Disability Rights group recommends closure of Booneville Human Development Center | Arkansas Blog

Monday, January 5, 2015

Disability Rights group recommends closure of Booneville Human Development Center

Posted By on Mon, Jan 5, 2015 at 10:41 AM

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Disability Rights Arkansas says the state's Booneville Human Development Center should be phased out and its residents moved into community settings.

The recommendation by the federally funded advocacy group is based on a report detailing shortcomings at the facility. Said the group:

 “It is shameful for the state of Arkansas to house people in a facility in these conditions,” said Tom Masseau, executive director of DRA. “We will work to find new and more cost effective measures to ensure Arkansans with Disabilities are receiving appropriate services in the least restrictive setting.”

You can read the full report here. I'm seeking a state response.

The report cites deterioration of buildings at the center despite significant state investments, and disproportionate use of restraints on residents compared with other facilities.

The  report recommends a halt to new admissions and the phase out of existing residents over 12 to 18 months, either to community settings or to other human development centers. Unused buildings need to be sealed to prevent current residents from entering, the report said. It recommended retraining of staff to avoid use of restraints and a better policy for tracking use of restraints.

The Booneville center is one of five intermediate facilities for people with development disabilities. It currently houses 129 people, with an average age of 45. Most have some form of mental illness in addition to developmental disabilities. The Human Services Department employs 311 people at Booneville.

The report is full of photos and descriptions of decrepit buildings. David Koon wrote memorably about many of them in a cover story for us. They remain from the days when the facility was a state tuberculosis sanatorium.

Today, much of the facility is inaccessible to people with mobility problems.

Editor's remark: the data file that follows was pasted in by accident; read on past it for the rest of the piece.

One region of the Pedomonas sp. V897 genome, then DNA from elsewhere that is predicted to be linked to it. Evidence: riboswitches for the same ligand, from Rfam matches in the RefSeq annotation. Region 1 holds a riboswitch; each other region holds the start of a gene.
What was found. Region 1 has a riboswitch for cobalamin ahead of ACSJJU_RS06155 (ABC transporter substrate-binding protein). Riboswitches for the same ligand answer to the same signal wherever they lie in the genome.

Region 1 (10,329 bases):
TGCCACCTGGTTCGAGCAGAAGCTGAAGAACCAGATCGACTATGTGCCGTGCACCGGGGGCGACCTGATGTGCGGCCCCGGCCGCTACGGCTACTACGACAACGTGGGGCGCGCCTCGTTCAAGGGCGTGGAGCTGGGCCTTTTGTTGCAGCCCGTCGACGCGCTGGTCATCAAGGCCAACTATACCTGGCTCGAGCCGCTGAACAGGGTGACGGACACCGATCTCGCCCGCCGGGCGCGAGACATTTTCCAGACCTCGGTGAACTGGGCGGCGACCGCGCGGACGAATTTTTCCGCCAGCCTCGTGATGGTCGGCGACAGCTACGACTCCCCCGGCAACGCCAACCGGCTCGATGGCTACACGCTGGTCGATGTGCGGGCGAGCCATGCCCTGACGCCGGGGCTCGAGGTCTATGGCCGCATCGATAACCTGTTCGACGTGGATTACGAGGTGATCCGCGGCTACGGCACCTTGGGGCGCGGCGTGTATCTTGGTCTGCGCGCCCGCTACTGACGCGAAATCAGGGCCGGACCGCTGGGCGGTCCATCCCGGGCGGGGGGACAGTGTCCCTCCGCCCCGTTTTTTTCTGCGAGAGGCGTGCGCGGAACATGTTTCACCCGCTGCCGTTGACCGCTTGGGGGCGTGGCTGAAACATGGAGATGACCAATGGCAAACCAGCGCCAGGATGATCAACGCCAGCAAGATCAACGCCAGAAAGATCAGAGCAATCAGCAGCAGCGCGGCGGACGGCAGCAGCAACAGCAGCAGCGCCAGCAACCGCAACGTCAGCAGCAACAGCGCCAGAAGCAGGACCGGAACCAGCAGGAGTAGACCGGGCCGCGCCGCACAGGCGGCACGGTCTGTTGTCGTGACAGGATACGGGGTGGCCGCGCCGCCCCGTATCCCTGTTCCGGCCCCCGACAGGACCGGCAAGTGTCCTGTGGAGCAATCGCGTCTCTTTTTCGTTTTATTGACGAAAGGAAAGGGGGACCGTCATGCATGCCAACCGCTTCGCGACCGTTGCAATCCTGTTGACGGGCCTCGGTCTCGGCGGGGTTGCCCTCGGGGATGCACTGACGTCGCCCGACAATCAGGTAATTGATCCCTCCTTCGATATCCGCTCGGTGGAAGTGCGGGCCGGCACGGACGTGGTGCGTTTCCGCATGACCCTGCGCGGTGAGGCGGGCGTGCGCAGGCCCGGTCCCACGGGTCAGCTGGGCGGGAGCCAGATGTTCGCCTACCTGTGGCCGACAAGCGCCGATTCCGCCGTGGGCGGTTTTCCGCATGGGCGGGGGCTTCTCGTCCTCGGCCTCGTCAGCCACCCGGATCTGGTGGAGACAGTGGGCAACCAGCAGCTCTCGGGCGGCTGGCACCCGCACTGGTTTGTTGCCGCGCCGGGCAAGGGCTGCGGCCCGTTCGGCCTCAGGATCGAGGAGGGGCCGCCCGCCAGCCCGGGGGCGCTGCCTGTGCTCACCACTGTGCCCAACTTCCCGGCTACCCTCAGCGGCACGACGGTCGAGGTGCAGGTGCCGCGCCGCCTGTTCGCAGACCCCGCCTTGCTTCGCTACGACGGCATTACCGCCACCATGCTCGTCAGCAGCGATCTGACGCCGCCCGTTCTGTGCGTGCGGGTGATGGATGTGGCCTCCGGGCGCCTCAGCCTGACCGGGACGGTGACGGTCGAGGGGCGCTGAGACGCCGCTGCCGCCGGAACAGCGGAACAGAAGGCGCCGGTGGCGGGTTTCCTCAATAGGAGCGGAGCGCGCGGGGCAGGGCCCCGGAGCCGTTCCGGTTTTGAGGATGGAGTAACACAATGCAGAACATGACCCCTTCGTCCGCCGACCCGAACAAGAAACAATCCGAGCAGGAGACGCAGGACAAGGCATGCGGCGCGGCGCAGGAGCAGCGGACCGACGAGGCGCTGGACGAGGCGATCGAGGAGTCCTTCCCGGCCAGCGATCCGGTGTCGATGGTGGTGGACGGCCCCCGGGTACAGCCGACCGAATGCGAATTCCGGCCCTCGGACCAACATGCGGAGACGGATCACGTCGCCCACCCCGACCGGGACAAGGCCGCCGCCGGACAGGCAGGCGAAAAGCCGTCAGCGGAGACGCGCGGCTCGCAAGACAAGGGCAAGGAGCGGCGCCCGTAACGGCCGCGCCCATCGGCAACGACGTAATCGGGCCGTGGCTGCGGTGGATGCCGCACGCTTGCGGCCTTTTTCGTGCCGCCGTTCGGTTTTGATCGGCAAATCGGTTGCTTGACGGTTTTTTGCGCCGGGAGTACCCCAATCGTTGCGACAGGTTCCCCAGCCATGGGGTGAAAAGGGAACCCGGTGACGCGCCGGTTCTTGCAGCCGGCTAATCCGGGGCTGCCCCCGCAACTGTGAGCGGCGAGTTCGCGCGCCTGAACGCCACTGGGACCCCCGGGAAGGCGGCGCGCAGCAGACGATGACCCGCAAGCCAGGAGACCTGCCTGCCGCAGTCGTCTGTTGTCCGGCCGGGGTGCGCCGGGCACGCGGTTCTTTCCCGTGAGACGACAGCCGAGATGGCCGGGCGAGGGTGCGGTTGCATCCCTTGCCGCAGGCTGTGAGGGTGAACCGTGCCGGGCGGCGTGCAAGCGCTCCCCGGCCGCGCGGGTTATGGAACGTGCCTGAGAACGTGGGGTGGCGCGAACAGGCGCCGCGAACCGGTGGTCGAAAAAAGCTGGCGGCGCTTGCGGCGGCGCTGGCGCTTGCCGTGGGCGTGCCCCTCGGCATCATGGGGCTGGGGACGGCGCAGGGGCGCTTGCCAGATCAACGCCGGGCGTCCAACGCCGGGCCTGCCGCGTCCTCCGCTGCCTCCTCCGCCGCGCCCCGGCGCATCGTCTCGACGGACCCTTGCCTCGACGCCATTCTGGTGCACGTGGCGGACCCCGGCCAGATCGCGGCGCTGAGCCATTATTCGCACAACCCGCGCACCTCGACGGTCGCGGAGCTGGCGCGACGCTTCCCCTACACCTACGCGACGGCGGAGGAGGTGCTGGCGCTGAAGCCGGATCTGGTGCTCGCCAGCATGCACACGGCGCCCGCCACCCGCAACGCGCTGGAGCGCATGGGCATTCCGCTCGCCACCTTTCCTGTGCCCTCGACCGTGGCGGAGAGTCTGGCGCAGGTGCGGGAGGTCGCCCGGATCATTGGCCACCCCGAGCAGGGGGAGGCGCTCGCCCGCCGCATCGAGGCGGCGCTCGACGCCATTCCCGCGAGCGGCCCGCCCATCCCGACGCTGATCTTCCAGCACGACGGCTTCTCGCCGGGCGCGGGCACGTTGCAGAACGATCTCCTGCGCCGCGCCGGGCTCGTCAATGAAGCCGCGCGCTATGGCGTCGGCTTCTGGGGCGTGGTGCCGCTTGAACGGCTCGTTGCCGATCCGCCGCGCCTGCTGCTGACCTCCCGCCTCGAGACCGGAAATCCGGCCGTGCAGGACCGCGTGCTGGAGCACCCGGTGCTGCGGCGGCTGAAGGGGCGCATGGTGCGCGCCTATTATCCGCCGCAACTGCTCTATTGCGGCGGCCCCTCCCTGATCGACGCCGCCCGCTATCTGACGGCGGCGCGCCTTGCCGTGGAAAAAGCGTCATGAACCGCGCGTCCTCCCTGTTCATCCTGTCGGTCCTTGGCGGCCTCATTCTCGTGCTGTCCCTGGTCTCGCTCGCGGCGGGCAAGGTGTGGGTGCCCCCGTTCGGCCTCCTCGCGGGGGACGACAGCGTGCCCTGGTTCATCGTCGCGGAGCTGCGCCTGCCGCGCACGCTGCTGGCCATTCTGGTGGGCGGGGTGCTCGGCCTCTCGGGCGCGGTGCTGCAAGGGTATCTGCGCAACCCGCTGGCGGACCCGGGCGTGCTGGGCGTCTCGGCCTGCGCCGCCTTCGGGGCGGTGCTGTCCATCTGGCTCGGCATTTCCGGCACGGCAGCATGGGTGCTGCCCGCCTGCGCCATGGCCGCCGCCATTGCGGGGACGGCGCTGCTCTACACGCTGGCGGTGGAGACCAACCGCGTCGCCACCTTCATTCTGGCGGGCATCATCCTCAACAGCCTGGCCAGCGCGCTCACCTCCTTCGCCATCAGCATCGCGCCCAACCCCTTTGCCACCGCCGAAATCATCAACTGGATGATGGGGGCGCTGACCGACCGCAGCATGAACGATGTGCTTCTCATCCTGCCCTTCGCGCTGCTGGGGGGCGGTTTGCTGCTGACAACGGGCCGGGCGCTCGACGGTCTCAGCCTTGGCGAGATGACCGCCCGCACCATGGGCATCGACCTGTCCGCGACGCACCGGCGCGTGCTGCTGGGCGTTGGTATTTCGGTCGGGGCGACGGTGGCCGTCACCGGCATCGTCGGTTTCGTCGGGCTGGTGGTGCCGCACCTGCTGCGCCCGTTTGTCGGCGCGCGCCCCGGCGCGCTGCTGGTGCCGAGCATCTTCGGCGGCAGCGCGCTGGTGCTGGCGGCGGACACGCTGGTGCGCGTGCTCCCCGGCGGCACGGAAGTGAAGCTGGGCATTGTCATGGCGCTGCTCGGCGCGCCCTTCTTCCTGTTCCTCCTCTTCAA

The report reopens a hot-button issue — institutional versus community care. Some of the strongest advocates of the human development centers are families of residents. But the report notes that Arkansas operates 32.8 intermediate care beds per 100,000 residents, versus a national average of 9.5. DRA says there's a preference for community services even in Arkansas — with a waiting list of 40 for a space in one of the centers but a waiting list of 3,000 for community-based service. And 24 of those on the list for a center would also take community-based services. The cost of center residency is about $117,000 a year per resident versus about $59,000 for home or community-based care. DRA says that more than half of Booneville's residents have mild or moderate intellectual disabilities and could be moved into the community. It thinks the legislature should shift money from institutional to community care to allow this to open.
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DRA said it was concerned that restraint use at Booneville, such as the restrain board shown above, exceeds that at similar centers in Arkadelphia, Jonesboro and Warren. In June, for example, mechanical restraints were used 52 times and drugs were used 17 times, though professional organizations have recommended elimination or reduction of restraint use. The restraints were used for 51 instances of aggressive, destructive or injurious beheavior. By contrast, Arkadelphia had 59 such episodes the same month but used mechanical restraints only six times and drugs not at all. The following chart compares restraint usage at Arkadelphia, Booneville, Jonesboro and Warren over four months.



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